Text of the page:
The 1st Amendment to the Constitution declares that the people of the United States have a right to assemble, speak and petition the government for redress of grievance that cannot be abridged. But with the passage of H.R. 347, the Congress has gone ahead and abridged that right anyway. H.R. 347 (bizarrely named the “Federal Restricted Buildings and Grounds Improvement Act”) declares that whoever knowingly engages in protest near a building where the president is doing his business is guilty of a federal crime if the protest “impedes” or “disrupts” the flow of government business or official functions.
… knowingly, and with intent to impede or disrupt the orderly conduct of Government business or official functions, engages in disorderly or disruptive conduct in, or within such proximity to, any restricted building or grounds when, or so that, such conduct, in fact, impedes or disrupts the orderly conduct of Government business or official functions
…or attempts or conspires to do so, shall be punished as provided in subsection (b).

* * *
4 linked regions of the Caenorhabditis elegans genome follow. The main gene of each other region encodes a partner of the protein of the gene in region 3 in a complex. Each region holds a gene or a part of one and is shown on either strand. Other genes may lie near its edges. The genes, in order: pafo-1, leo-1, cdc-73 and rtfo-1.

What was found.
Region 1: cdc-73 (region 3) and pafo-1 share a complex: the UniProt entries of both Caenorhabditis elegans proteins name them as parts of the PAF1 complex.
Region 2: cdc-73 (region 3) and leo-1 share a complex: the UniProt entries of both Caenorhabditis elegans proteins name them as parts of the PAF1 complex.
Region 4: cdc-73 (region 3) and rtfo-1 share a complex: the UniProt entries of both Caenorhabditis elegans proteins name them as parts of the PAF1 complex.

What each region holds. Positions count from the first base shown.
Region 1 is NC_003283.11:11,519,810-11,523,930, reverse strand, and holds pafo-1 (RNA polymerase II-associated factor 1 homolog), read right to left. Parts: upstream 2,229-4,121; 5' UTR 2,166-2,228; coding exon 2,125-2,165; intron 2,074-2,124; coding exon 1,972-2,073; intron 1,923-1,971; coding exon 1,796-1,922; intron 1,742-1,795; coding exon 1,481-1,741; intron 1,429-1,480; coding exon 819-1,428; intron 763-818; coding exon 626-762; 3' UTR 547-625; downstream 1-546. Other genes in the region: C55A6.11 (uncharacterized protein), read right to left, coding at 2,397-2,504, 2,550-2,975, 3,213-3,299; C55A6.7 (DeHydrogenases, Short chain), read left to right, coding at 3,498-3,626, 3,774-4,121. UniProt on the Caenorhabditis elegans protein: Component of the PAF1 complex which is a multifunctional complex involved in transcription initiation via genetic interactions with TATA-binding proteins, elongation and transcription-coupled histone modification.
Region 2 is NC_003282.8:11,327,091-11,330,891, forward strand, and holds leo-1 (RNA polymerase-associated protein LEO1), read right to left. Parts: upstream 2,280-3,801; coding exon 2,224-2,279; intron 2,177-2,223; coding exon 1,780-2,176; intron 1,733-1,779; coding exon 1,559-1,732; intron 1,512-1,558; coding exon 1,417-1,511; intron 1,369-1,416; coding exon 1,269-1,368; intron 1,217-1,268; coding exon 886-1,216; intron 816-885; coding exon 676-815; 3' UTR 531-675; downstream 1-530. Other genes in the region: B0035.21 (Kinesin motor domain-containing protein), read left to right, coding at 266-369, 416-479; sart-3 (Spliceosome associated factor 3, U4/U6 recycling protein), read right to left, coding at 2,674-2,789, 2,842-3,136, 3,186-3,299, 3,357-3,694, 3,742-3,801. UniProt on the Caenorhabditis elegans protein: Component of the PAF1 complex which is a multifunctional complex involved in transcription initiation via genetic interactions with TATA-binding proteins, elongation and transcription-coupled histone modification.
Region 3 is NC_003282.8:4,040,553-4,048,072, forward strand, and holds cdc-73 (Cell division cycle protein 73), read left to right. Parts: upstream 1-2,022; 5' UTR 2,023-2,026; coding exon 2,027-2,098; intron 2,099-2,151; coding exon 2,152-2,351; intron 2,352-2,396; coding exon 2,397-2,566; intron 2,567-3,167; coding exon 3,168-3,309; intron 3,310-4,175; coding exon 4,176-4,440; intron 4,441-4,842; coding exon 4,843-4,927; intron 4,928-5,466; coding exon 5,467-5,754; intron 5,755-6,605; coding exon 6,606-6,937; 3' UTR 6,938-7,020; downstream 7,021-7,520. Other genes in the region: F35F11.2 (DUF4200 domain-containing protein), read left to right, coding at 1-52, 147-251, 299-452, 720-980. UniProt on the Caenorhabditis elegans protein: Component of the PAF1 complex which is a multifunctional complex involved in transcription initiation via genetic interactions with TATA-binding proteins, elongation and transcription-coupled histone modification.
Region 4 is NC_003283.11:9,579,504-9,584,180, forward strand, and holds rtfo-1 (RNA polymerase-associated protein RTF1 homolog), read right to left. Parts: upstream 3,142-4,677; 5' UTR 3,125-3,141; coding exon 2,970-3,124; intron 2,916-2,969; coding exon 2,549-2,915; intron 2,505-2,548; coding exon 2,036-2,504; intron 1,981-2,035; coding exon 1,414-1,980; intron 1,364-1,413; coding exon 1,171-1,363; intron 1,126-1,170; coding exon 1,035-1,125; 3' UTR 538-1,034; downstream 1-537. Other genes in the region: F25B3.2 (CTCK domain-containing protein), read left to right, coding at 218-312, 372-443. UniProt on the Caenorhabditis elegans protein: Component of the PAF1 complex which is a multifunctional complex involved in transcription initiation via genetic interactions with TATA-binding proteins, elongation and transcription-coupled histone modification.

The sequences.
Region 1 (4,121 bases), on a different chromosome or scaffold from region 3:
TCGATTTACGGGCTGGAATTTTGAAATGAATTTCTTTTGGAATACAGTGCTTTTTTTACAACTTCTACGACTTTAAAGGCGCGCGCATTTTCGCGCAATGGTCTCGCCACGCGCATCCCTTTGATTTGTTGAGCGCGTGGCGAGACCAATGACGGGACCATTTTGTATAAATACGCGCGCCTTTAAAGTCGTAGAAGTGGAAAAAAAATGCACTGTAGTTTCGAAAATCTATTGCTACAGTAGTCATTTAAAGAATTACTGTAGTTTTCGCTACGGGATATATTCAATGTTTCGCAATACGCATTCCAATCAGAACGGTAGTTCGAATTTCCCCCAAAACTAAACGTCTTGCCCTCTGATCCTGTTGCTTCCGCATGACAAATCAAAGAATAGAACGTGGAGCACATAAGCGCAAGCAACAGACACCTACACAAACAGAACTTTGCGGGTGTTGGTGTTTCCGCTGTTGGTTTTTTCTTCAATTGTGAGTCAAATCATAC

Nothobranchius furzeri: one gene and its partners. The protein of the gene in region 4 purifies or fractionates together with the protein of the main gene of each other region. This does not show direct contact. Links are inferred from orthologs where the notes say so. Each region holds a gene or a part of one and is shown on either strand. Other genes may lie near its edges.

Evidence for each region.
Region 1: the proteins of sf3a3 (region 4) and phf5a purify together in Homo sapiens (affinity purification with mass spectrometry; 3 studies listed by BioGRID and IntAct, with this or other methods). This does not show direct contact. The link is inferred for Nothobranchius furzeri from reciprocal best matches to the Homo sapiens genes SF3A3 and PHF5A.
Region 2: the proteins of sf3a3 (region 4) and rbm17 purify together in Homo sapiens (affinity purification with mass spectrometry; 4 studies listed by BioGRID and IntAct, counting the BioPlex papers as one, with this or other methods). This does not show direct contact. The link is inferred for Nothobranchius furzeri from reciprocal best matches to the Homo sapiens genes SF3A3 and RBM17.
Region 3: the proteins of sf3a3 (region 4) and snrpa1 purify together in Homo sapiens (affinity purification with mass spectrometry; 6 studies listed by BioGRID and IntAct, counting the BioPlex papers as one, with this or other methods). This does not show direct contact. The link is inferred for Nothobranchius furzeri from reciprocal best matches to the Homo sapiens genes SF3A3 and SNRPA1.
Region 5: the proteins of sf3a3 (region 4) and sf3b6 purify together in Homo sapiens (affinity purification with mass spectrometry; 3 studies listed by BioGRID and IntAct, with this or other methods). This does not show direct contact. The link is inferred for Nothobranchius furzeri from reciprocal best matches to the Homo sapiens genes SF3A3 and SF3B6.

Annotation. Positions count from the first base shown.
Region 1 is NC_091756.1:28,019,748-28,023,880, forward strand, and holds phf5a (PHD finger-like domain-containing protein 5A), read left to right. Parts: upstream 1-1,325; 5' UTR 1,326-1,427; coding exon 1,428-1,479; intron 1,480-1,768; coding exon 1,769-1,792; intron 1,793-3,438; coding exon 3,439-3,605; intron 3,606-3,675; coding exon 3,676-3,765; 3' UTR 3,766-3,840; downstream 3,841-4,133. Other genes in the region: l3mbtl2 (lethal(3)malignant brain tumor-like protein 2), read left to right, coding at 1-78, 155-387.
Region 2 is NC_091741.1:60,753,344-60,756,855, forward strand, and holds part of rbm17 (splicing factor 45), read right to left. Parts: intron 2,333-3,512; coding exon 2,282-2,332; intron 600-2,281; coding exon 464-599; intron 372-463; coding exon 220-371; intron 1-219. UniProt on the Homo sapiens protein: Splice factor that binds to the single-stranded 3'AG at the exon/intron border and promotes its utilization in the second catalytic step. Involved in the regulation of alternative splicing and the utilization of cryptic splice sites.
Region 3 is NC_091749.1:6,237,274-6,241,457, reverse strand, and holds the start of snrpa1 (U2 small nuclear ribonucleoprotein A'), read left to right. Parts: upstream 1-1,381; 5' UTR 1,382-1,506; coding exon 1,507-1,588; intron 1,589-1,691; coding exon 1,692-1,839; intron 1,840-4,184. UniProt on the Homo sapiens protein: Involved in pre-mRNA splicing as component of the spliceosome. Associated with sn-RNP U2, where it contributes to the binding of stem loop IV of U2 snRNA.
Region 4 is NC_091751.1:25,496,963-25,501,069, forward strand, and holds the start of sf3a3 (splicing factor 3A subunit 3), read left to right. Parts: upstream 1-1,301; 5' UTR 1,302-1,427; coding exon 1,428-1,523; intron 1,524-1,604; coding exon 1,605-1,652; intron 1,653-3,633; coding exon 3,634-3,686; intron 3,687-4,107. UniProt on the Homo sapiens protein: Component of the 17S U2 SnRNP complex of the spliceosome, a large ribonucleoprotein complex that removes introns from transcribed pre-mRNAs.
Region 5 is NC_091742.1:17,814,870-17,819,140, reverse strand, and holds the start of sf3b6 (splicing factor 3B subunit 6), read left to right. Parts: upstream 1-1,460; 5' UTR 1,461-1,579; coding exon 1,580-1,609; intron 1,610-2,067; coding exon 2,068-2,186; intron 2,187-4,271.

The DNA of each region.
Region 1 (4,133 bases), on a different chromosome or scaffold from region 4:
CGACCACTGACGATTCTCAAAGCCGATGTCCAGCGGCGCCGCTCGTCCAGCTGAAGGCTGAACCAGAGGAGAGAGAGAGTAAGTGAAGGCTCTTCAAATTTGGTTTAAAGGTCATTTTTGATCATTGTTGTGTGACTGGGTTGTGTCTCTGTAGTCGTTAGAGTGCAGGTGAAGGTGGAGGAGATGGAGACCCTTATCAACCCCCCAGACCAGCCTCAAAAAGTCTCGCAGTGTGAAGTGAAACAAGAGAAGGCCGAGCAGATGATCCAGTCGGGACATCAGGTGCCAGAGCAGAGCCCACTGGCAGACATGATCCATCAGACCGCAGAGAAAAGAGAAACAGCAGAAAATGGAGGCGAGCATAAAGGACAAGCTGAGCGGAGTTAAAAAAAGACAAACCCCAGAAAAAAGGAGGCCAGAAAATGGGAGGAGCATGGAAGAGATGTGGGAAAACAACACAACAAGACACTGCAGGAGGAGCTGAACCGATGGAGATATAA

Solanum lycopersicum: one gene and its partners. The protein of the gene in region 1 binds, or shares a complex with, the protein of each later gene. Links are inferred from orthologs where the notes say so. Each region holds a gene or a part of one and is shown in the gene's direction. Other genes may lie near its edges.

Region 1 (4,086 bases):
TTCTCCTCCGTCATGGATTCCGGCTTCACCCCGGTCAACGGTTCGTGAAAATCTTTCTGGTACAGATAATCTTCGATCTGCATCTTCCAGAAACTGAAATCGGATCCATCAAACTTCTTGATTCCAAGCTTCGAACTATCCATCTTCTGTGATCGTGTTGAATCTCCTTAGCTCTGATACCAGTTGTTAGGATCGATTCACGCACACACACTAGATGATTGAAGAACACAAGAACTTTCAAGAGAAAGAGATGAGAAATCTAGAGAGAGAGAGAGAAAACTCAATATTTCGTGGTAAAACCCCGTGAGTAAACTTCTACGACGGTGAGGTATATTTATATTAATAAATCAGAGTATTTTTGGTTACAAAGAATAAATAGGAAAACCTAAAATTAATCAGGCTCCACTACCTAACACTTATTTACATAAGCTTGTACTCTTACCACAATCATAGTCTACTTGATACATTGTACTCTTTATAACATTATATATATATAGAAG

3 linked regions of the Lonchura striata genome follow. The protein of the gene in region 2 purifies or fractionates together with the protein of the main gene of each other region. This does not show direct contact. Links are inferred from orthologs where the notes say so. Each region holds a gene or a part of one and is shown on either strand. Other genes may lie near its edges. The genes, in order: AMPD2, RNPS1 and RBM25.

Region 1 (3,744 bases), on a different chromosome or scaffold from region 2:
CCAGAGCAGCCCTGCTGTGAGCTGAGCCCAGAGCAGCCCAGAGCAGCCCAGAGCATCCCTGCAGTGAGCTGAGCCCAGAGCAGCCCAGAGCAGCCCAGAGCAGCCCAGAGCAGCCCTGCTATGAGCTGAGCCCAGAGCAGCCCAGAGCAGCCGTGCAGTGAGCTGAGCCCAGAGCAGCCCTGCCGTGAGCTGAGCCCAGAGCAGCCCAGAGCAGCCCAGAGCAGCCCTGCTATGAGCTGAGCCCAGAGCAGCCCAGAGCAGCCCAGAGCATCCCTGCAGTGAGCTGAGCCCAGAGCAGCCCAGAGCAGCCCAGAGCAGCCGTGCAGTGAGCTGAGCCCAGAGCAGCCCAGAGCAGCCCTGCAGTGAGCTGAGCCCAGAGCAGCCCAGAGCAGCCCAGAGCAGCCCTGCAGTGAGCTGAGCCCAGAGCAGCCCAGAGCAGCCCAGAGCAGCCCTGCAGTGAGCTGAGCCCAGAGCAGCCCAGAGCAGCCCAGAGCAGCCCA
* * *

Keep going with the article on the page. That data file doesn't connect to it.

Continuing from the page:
(b) The punishment for a violation of subsection (a) is–
(1) a fine under this title or imprisonment for not more than 10 years, or both, if–
(A) the person, during and in relation to the offense, uses or carries a deadly or dangerous weapon or firearm; or
(B) the offense results in significant bodily injury as defined by section 2118(e)(3); and
(2) a fine under this title or imprisonment for not more than one year, or both, in any other case.”
No more demonstrating at presidential appearances, at least not if you don’t want to be arrested. No more demonstrating even near wherever the president is, even if nobody gets hurt, even if no property is damaged, even if nobody trespasses (see section b(2)). Raise your voice too loud and bother the president as he goes about his business and you can get tossed in federal prison for a year. Even talk about doing such a thing can get you a year in prison.
The members of Congress who voted for H.R. 347 struck against a blow against freedom of assembly, freedom of protest, and freedom of speech.
Who are the members of Congress voting for H.R. 347? The list is 388 members long, too long to list here.
Who are the members of Congress voting to stop H.R. 347? In Roll Call #73, they number just three: